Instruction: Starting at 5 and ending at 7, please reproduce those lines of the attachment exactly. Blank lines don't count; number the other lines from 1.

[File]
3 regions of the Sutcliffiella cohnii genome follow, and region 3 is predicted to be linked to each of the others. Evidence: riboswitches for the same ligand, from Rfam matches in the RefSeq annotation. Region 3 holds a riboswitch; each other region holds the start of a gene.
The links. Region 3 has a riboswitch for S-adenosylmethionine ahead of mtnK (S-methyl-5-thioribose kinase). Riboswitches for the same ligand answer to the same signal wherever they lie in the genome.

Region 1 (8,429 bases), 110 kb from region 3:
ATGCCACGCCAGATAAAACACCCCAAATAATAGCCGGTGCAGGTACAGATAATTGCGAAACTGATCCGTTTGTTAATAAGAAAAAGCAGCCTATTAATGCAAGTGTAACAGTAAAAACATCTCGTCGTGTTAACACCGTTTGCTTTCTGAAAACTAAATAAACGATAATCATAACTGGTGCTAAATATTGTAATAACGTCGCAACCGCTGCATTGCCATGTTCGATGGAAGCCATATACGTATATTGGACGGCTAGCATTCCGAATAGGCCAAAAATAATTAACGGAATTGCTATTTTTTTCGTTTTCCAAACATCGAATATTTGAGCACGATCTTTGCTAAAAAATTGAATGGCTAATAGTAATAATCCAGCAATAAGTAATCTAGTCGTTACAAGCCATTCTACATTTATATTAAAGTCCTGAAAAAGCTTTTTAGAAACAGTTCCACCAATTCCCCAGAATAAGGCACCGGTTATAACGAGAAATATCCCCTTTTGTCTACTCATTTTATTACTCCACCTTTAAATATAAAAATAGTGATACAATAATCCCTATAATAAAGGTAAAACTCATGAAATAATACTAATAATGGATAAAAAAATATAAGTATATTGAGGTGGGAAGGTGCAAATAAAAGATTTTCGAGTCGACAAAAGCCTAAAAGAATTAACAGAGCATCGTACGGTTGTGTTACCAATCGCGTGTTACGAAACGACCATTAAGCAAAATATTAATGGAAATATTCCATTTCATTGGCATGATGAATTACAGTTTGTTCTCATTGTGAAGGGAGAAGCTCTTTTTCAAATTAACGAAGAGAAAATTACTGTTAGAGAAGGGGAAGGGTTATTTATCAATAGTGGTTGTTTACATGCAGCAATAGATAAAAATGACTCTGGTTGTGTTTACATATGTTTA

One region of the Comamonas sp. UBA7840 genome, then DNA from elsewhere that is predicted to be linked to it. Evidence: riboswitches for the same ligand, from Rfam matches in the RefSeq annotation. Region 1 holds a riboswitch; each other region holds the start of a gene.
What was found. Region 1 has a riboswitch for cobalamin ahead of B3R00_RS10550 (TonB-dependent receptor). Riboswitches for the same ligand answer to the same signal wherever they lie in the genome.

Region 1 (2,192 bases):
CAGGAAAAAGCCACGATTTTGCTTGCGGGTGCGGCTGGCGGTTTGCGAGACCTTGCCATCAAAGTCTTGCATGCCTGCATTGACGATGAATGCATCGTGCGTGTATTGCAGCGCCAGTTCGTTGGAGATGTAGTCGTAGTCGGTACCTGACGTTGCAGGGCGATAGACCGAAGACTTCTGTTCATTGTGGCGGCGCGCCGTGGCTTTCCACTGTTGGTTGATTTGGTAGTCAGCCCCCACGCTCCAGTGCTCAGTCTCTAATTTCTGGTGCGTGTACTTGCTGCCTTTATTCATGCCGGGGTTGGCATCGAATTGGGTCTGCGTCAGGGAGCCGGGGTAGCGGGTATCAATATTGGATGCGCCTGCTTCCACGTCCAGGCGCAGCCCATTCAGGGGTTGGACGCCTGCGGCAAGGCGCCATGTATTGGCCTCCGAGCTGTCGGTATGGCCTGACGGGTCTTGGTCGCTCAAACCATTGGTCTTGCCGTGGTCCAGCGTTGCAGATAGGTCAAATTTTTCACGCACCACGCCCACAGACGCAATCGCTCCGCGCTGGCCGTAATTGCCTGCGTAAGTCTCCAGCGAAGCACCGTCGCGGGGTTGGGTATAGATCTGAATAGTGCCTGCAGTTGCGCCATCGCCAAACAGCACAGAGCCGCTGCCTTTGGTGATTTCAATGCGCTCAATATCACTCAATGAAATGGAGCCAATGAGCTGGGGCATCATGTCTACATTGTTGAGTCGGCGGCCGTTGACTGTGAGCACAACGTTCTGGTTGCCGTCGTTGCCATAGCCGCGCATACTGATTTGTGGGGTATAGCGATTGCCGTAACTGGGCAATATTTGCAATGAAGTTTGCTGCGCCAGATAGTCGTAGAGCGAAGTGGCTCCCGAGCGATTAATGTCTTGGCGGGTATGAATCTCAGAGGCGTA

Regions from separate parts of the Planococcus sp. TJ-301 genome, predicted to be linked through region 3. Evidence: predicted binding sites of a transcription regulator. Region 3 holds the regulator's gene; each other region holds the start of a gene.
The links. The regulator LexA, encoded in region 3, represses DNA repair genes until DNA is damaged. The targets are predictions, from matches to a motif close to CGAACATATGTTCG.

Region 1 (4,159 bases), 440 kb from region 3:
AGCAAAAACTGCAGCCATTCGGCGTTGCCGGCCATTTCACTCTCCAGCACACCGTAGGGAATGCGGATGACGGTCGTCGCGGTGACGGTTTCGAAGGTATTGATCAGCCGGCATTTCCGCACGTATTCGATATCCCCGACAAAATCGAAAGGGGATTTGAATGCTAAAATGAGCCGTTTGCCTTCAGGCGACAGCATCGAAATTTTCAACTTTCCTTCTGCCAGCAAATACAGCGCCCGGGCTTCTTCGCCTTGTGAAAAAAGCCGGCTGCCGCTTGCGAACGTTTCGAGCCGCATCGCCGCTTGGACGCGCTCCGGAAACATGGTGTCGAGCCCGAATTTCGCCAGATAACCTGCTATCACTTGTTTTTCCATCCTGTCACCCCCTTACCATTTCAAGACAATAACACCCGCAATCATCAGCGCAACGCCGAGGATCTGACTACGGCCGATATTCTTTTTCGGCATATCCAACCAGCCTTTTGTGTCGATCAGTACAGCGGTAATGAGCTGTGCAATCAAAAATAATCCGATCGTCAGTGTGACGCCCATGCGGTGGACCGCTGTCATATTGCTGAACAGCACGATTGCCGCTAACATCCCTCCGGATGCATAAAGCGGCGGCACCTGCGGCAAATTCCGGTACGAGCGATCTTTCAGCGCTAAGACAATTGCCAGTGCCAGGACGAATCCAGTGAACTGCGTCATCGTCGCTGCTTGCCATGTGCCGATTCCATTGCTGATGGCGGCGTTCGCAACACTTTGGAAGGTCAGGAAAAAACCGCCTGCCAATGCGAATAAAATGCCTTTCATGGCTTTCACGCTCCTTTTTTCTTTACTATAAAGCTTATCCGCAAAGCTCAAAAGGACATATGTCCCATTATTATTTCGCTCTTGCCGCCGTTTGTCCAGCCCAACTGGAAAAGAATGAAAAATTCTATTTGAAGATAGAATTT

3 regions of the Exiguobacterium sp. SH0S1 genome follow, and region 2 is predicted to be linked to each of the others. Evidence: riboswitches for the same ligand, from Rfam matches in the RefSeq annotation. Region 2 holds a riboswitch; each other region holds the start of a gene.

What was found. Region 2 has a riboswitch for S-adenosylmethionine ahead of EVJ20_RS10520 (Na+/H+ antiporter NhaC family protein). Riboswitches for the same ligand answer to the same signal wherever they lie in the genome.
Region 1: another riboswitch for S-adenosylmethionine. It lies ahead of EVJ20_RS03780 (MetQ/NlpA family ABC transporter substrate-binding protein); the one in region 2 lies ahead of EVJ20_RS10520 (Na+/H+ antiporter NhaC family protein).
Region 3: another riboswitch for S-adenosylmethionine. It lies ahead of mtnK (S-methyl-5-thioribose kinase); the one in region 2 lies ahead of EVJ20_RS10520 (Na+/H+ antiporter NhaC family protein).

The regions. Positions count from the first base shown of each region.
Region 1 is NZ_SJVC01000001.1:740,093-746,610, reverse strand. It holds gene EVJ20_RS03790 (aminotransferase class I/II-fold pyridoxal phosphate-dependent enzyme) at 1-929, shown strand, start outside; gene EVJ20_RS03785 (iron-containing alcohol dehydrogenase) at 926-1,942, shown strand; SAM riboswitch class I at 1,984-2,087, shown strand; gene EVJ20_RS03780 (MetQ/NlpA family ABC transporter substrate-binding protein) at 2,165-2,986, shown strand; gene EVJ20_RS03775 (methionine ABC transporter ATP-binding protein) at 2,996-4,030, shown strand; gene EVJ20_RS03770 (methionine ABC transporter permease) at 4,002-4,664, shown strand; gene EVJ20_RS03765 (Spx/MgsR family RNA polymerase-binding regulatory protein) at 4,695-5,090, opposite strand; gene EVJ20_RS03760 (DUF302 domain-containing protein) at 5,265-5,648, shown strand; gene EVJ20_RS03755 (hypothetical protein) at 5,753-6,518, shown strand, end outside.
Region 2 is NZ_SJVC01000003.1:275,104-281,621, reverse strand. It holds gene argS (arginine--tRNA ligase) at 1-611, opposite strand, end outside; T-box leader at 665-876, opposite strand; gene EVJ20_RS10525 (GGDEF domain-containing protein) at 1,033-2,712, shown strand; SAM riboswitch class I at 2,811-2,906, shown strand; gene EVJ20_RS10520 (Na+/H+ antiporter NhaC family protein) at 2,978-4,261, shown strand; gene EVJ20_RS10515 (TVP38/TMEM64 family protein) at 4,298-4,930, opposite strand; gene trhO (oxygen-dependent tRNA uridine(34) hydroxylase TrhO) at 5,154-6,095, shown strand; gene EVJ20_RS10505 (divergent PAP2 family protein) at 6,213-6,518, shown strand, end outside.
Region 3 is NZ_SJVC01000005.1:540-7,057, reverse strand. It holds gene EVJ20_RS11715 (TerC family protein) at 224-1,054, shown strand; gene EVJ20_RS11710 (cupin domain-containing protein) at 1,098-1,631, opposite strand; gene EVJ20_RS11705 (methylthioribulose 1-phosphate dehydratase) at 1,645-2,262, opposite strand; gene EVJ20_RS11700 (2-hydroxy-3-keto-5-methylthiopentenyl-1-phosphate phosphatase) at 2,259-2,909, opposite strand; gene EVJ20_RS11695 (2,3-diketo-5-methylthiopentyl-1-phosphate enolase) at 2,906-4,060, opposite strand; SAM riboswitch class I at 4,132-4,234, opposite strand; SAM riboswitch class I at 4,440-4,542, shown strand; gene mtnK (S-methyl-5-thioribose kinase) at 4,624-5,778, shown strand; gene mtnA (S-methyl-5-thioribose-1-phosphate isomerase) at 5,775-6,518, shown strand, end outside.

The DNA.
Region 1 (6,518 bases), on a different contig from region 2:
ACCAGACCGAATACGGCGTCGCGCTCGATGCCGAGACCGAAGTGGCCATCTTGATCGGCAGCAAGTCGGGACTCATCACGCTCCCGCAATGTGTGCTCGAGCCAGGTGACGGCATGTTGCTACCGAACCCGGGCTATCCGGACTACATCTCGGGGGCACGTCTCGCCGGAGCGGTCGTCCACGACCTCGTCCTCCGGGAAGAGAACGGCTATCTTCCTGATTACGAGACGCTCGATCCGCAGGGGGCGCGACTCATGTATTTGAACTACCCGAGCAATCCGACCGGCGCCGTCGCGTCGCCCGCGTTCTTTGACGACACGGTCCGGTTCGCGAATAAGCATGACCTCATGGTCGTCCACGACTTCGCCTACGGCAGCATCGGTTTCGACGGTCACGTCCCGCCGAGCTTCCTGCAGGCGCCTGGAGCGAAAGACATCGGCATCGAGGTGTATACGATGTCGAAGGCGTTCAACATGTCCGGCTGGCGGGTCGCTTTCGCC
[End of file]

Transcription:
One region of the Comamonas sp. UBA7840 genome, then DNA from elsewhere that is predicted to be linked to it. Evidence: riboswitches for the same ligand, from Rfam matches in the RefSeq annotation. Region 1 holds a riboswitch; each other region holds the start of a gene.
What was found. Region 1 has a riboswitch for cobalamin ahead of B3R00_RS10550 (TonB-dependent receptor). Riboswitches for the same ligand answer to the same signal wherever they lie in the genome.

Region 1 (2,192 bases):